From Chicken Coops to Chicken Hoops

This year we changed how we raise broiler chickens and I cannot be happier with the result.

In the past, as I'm sure you all know, we relied on our 8' x 8' pasture shelters that were made in the Joel Salatin style.  These shelters were and are awesome, and were a great place for us to start as a business because we had just gotten back from Polyface and were familiar with raising broilers in them.  Further, they are very inexpensive, easy to build, and are pretty much scale neutral.  Each shelter you build fits 50 chickens, so when it is time for your small farm to expand you just build new shelters.  There is never any wasted capacity or pressure to grow faster than you'd like.

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That said, their scale neutral nature is also their biggest drawback.  Every new shelter brings in an equally larger amount of work as the previous shelter and so your business and your workload grow in a linear fashion.

At the end of 2012 we were completely tapped out.  Kevi Jr. was a handful, we weren't sleeping very much, and the business still needed to grow to support all of us.  So, over that Winter we came up with a new plan for raising broilers that I've been so excited all year to share with you all, but wanted to wait until the last broilers were gone so I didn't jinx it. 

For 2013 we raised our broiler chickens in what we are calling Pasture Hoops (Please note, we desperately need a catchy name for these shelters.  Email us right away if you have one!).  These hoops are made of a steel frame and covered in canvas tarps and have a row of doors on each side that can be opened to let in cool breezes on hot days or shut during cold and rainy weather.  They are put in the middle of a portable electric fence and moved every morning onto fresh grass just like we've always done.  What makes them quite amazing is we can house 500 chickens in each one!  This has allowed our business to scale because instead of taking 45 minutes to move, water, and feed 10 shelters with 50 birds each, we now can now move, water, and feed 2 hoops with 500 birds each in 35 minutes TOTAL.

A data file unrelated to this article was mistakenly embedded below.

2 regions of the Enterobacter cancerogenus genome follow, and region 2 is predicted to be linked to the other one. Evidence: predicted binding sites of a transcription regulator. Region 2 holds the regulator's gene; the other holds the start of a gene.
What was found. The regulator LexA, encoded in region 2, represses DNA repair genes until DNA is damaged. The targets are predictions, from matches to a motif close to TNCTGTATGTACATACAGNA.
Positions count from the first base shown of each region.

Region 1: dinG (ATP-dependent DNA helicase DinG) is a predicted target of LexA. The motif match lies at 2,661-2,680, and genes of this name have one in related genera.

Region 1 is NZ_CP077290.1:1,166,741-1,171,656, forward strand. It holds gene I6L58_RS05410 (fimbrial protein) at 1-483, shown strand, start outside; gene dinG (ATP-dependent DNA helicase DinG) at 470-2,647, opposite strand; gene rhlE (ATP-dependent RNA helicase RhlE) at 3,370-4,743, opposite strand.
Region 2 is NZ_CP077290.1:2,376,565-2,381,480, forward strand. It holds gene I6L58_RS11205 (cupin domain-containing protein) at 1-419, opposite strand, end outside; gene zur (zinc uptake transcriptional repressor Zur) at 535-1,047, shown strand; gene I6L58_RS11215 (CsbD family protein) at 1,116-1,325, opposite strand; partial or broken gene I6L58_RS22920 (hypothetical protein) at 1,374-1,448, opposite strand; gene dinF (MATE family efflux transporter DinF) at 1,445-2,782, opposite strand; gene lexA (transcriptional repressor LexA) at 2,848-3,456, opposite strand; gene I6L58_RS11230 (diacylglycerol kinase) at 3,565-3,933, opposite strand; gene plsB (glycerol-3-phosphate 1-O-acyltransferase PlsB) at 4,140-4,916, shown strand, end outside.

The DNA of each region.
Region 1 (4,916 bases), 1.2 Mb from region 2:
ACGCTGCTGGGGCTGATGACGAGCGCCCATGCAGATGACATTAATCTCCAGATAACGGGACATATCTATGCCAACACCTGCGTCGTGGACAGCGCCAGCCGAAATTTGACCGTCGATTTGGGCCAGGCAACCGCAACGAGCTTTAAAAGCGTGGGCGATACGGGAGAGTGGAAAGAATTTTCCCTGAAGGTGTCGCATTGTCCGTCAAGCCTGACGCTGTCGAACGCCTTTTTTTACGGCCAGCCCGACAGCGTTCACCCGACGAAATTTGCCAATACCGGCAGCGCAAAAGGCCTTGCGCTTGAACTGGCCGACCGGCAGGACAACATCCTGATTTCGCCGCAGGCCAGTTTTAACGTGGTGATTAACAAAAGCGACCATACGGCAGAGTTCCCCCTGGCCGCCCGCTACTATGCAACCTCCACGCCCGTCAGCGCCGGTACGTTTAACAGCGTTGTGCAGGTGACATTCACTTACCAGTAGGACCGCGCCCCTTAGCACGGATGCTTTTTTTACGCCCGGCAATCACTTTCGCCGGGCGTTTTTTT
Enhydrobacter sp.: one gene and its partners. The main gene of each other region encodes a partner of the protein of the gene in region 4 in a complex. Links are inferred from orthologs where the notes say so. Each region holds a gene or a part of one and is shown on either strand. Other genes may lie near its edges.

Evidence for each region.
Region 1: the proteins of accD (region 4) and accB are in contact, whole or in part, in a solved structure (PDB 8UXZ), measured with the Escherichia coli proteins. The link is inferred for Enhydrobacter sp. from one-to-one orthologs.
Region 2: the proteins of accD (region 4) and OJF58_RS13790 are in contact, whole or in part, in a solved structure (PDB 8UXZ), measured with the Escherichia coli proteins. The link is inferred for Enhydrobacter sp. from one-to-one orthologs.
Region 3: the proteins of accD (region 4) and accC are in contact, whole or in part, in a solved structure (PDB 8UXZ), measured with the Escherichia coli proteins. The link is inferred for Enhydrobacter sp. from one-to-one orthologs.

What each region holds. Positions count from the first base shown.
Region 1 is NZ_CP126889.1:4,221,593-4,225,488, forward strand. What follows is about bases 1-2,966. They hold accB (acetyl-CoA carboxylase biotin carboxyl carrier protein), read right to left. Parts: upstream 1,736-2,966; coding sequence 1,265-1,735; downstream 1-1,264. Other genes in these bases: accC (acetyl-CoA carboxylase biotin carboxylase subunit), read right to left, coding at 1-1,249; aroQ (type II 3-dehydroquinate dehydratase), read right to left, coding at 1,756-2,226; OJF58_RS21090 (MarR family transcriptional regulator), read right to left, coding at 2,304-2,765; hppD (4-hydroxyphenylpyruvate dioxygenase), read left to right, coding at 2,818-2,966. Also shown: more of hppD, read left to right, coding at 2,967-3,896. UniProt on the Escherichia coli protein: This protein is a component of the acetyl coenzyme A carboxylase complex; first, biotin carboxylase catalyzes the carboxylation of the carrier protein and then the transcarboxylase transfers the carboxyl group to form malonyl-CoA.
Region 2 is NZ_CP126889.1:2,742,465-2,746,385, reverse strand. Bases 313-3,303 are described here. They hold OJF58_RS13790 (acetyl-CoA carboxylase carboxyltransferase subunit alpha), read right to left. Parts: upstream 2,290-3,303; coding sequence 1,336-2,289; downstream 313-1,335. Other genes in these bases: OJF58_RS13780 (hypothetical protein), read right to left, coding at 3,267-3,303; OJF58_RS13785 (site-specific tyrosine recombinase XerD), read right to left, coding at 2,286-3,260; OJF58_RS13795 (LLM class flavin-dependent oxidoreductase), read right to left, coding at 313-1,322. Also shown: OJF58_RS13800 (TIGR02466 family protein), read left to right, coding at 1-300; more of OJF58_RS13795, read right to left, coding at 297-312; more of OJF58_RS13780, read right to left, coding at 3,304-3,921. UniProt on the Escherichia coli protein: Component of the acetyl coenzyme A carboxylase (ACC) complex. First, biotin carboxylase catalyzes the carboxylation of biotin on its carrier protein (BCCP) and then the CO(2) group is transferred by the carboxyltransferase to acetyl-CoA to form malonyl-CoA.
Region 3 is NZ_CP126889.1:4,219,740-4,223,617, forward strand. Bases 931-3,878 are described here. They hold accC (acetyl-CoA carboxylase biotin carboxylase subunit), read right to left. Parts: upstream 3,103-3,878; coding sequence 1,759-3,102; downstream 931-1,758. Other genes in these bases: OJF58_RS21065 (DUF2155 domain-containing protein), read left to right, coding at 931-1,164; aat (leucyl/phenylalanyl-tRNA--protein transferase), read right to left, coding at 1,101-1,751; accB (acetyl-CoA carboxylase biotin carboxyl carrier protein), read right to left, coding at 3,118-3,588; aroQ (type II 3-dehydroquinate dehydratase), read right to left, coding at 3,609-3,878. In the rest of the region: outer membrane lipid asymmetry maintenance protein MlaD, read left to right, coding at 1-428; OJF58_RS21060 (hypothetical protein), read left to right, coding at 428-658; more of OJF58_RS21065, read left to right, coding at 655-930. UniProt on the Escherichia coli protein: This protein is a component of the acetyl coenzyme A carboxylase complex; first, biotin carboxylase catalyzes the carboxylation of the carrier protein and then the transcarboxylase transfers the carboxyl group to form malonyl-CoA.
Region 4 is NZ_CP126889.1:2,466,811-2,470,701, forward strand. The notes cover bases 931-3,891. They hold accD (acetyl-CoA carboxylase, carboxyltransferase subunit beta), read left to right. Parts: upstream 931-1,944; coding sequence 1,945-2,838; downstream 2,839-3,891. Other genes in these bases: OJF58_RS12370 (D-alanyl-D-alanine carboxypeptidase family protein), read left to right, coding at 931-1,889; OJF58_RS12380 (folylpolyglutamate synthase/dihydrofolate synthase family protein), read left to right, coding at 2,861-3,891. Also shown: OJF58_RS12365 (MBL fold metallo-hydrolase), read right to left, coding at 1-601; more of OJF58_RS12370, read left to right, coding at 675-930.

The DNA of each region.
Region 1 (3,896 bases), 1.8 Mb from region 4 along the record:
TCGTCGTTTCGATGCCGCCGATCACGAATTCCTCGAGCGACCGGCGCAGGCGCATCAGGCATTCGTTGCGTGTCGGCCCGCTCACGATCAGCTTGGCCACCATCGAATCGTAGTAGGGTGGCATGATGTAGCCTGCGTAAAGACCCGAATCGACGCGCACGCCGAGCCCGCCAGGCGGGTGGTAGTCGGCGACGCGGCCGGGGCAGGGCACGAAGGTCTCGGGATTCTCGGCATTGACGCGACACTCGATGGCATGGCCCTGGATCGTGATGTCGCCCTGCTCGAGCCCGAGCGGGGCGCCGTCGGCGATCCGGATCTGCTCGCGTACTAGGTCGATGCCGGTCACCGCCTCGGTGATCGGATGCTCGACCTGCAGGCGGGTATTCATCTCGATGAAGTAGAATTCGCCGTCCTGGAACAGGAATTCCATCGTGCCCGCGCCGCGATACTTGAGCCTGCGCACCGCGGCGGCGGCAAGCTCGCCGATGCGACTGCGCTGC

Here are some baby chicks being introduced to the very first pature hoop!

Here are some baby chicks being introduced to the very first pature hoop!

Let those figures sink in, because it has taken me all year to stop grinning.  It has been so exciting to see this program succeed.  Our day-to-day schedule has been vastly improved, the chickens have gained greater access to pasture, and we've been able to double chicken production!

I'm so proud of what it has done for us and what it means for the rest of our operation.  So often the new agricultural movement focuses on helping farmers start and we forget about helping farmers keep farming.  We fell into that trap and kept making decisions like we were just starting our farm.  Every decision was based around saving money instead of saving our backs and sanity. 

This experiment has been a huge boon to our spirits and such an education.  The significant loans we took out were at first daunting, but I have to say that this has been my favorite year farming and while that may be biased by the fact that Kevi Jr. comes with me on every chore, I think it cannot be forgotten that there comes a point in each business where the soundest investment is the one you make in yourself. 

I promise there will be more exciting changes to come, but before that I have some work to do to get ready for turkey season!

 

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